Adoption Issues in PBS Kids show Dinosaur Train


My boys love watching a show, on PBS Kids, called Dinosaur Train. They’re boys, so of course they love a show that combines two of their favorite things-dinosaurs and trains. When I actually sat down to watch this show with them I noticed that there is a lot more to it than just dinosaurs and trains. The show is about a pteranodon family, Mr. and Mrs. Pteranodon and their children, Tiny, Shiny, Don and a tyrannosaurus rex named Buddy. Essentially the show is a about a trans-species adoption which, is the animal version of transracial adoption. The theme song explains the concept of the show fairly well:

Once upon a time, there was a mom.

Her name was Mrs. Pteranodon.

Sitting on her nest, she heard a scratch’n.

She said, "Oh Boy! My eggs are hatching!"

One by one her kids popped free.

Baby pteranodons. One. Two. Three.

"I’ll name you Tiny, Shiny, and Don"

But Tiny said, "Wait! There’s one more Mom!"

The last little baby was a different size

with teeth and a tail and big green eyes.

He didn’t look anything like the rest.

"What am I doing in a pteranodon nest?"

But dear old Mrs. Pteranodon said,

"This is your family and I’m your mom."

"We may be different but we’re all creatures.

All dinosaurs have different features."

"C’mon Buddy. We’ll take a vacation.

I’ll get us a ticket at Pteranodon station.

We’ll travel the world in sunshine and rain and meet all the species on the dinosaur train."

In the beginning, Buddy doesn’t quite feel like he fits into the Pteranodon family; for instance, he can’t fly or catch fish like they do. This sends the Pteranodon family to try to discover Buddy’s species of dinosaur. They compare and contrast the differences between Buddy and the Pteranodons. I love how the entire family joins in on the search to find out where Buddy came from. While I don’t think they ever find or even discuss Buddy’s birth parents, the notion that Buddy wants to learn more about his heritage is very prevalent. I think it is great that his adoptive family supports him to embrace and explore who he is. During one episode, Mr. Pteranodon tells his children about his ancestors and Buddy asks about his ancestors. They embrace the fact that the Pteranodon’s family is also Buddy’s family but that Buddy also has T-Rex ancestors as well. The discussion reflects the conversations that many adoptive families have in their home.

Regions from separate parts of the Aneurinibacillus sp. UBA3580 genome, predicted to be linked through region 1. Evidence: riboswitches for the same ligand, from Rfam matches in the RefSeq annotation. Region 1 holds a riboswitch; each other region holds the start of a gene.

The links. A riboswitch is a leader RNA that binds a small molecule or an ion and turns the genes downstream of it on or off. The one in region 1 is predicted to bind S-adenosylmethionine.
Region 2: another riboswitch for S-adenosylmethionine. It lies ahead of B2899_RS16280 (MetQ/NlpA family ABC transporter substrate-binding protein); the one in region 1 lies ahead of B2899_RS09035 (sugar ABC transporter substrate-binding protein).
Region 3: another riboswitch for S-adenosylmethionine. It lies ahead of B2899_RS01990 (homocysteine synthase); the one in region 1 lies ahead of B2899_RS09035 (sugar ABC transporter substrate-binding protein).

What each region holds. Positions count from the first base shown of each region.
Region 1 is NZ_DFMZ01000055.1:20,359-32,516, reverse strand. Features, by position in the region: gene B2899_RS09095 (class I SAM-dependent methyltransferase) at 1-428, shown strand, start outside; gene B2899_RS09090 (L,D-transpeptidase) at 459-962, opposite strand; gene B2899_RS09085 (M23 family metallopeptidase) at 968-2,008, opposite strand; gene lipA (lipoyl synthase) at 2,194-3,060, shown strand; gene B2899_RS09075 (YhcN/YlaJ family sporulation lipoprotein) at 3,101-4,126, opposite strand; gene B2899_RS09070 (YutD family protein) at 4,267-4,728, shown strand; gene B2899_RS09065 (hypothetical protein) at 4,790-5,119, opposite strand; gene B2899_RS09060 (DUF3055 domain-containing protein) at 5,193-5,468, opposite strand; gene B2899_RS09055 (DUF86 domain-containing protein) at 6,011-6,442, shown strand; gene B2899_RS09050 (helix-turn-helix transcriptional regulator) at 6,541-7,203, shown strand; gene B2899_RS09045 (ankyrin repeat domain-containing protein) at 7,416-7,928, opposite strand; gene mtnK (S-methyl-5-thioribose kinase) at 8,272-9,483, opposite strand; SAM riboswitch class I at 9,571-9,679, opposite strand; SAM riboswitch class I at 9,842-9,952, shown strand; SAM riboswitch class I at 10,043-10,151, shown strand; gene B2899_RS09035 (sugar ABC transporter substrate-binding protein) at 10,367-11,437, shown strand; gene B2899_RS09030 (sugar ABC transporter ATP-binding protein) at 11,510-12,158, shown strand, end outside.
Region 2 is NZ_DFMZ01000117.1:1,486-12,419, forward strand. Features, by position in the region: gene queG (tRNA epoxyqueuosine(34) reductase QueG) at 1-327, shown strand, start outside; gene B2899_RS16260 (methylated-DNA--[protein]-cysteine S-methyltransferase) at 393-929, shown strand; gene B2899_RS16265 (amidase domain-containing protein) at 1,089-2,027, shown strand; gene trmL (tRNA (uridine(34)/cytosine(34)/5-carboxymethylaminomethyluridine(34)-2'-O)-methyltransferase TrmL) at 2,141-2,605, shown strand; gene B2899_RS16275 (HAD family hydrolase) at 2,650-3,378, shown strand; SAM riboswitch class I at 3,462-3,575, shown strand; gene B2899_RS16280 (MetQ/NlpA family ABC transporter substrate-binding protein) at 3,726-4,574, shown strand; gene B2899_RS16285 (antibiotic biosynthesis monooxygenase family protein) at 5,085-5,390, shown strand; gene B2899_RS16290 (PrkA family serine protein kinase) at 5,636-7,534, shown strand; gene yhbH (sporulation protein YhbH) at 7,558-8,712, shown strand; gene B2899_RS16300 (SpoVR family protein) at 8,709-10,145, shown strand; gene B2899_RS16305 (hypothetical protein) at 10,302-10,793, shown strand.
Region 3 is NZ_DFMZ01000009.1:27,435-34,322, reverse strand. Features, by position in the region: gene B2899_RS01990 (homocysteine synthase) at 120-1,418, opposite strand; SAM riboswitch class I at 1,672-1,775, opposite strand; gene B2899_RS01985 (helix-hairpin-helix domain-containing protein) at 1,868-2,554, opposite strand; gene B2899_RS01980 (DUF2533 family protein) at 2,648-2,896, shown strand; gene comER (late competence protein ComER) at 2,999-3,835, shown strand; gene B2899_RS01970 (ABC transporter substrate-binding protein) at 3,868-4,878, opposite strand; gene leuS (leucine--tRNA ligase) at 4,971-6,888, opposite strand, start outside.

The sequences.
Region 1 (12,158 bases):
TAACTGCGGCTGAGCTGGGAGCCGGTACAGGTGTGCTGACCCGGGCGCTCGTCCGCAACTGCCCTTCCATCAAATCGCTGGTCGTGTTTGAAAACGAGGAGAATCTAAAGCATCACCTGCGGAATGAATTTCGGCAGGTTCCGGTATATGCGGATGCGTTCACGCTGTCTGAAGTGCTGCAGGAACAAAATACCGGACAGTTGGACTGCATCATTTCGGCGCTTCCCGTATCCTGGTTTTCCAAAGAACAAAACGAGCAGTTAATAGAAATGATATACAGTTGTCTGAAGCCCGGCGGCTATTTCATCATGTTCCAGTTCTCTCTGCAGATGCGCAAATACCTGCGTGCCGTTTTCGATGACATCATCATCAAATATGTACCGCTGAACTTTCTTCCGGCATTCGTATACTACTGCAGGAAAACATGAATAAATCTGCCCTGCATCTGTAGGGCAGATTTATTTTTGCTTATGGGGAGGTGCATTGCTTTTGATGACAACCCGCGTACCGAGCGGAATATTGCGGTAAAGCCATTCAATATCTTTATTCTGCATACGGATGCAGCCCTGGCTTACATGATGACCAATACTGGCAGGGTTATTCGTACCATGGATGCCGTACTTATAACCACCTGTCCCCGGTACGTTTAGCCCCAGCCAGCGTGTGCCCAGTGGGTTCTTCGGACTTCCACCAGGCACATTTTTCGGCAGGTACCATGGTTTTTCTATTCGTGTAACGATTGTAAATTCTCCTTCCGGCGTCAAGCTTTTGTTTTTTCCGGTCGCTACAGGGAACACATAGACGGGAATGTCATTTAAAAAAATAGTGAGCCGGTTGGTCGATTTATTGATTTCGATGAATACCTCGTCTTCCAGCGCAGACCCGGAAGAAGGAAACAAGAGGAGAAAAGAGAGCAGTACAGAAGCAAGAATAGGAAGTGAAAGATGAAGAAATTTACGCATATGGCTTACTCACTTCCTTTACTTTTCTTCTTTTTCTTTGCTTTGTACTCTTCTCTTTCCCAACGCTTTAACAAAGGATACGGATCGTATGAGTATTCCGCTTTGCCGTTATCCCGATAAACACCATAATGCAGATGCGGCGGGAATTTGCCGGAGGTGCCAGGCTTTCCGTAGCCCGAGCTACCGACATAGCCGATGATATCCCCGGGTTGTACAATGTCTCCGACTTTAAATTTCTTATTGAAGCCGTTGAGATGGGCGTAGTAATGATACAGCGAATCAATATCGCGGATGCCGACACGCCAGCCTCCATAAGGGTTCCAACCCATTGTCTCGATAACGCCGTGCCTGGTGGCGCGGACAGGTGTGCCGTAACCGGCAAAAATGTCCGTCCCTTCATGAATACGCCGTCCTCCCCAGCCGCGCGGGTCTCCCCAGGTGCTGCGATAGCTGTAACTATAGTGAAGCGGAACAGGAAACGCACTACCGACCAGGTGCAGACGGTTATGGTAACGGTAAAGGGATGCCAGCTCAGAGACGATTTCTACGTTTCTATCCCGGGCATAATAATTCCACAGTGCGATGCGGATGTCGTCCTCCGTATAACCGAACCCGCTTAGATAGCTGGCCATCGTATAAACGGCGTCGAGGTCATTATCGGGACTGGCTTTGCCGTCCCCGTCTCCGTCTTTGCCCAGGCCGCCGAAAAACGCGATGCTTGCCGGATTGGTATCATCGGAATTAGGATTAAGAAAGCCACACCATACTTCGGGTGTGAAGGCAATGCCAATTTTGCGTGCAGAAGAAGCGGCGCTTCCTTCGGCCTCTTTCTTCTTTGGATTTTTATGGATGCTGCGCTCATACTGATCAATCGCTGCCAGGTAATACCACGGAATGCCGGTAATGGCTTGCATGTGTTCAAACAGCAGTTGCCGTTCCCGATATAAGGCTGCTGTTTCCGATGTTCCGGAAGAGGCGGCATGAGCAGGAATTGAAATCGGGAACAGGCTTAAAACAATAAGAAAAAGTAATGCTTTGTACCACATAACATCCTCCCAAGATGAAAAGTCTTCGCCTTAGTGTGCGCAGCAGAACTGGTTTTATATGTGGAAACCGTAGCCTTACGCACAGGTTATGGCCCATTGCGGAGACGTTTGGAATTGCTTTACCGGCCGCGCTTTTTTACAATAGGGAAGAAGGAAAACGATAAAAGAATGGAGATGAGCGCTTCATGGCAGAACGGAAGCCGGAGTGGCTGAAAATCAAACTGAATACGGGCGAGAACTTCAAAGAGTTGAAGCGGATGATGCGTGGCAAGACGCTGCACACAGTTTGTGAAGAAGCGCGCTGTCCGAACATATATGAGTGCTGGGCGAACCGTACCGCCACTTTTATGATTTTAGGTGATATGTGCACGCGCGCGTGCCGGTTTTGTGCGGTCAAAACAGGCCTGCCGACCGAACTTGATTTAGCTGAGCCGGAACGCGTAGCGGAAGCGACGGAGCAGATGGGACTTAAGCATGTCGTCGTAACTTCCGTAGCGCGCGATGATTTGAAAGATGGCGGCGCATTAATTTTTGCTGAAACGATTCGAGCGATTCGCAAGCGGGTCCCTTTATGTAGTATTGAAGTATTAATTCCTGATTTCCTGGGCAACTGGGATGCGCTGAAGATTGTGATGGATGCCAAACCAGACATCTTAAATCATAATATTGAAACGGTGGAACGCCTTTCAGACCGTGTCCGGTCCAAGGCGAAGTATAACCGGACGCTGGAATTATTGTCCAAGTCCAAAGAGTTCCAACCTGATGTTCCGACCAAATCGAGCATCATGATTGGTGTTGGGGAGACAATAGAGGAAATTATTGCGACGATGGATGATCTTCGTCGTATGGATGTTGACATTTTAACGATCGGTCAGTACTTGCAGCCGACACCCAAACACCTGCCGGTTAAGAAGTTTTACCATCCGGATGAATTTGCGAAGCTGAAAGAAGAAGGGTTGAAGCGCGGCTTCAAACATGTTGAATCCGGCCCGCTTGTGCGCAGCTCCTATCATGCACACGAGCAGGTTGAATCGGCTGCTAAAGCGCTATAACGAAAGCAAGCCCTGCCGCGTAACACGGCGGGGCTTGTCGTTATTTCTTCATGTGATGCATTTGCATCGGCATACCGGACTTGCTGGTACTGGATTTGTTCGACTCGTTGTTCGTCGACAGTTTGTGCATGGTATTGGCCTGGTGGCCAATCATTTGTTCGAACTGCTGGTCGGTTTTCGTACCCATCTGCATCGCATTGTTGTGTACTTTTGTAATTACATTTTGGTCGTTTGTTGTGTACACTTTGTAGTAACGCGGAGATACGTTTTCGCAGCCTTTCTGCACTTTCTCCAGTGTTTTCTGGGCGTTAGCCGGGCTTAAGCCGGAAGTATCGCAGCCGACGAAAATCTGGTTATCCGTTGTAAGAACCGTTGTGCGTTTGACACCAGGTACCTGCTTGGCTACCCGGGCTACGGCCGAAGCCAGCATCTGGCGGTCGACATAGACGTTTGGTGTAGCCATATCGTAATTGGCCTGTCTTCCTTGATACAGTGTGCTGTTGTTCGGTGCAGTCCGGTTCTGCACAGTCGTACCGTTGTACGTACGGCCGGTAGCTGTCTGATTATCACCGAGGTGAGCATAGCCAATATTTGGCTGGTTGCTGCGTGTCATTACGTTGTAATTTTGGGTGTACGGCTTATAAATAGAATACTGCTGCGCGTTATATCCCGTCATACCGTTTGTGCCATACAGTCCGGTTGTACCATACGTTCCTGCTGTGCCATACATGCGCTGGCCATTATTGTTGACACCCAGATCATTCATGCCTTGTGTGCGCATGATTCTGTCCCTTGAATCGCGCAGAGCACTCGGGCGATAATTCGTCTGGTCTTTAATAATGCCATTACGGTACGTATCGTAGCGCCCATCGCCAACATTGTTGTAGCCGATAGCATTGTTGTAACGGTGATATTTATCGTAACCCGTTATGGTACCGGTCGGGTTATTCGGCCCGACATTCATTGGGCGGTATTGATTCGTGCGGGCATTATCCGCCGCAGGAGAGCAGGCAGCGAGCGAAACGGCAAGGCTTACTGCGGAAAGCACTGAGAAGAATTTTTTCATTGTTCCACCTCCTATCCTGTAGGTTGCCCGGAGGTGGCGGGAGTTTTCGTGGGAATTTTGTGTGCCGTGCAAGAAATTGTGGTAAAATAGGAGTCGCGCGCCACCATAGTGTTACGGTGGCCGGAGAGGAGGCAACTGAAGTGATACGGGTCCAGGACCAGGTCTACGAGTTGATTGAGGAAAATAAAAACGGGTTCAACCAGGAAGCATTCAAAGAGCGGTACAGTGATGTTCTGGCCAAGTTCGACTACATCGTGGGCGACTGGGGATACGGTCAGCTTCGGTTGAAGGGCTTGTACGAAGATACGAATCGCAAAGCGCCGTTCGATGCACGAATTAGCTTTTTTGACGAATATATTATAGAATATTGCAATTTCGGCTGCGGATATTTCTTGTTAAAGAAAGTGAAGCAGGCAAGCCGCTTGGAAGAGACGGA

Even though Buddy is adopted, adoption is not the central theme of the show. The shows are back-to-back 11-minute episodes with a short segment from, Dr. Scott, the paleontologist, who reviews the episode and shares more interesting dinosaur facts in between. Dinosaur Train is very educational and teaches the classification of dinosaurs as carnivores, herbivores or omnivores. I think I have even learned a thing or two about dinosaurs! The Pteranodon family travels on the dinosaur train through the Mesozoic era through the Triassic, Jurassic, and Cretaceous time periods, to learn and explore dinosaur facts. A velociraptor, named the Conductor, shares his knowledge of dinosaurs with the Pteranodon family and he encourages scientific thinking skills and prompts discussion and exploration among the kids. They explore a variety of science issues like how the earth rotates around the sun and questions such as why it is cold at night and warmer during the day. They discuss issues such as how the dinosaurs use their different features to their advantage for protection, to find food and for camouflage.

I love to hear my kids repeat the large words and this show always seems to prompt many interesting discussions in our home including adoption related issues. The show completely avoids the issue that some dinosaurs hunt and kill other dinosaurs- for the sake of it being a kid’s show all of the dinosaurs are friends. I really appreciate the non-violent spin on dinosaurs, especially since the show is geared toward 3-6 year olds. Dinosaur Train is very educational and I love the adoption theme. Check it out on PBS Kids!

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MLJ Adoptions is a Non-Profit, Hague-Accredited adoption service provider located in Indianapolis, Indiana, working in Africa, Eastern Europe, Latin America and the Pacific Isles. We are passionate about serving children in need.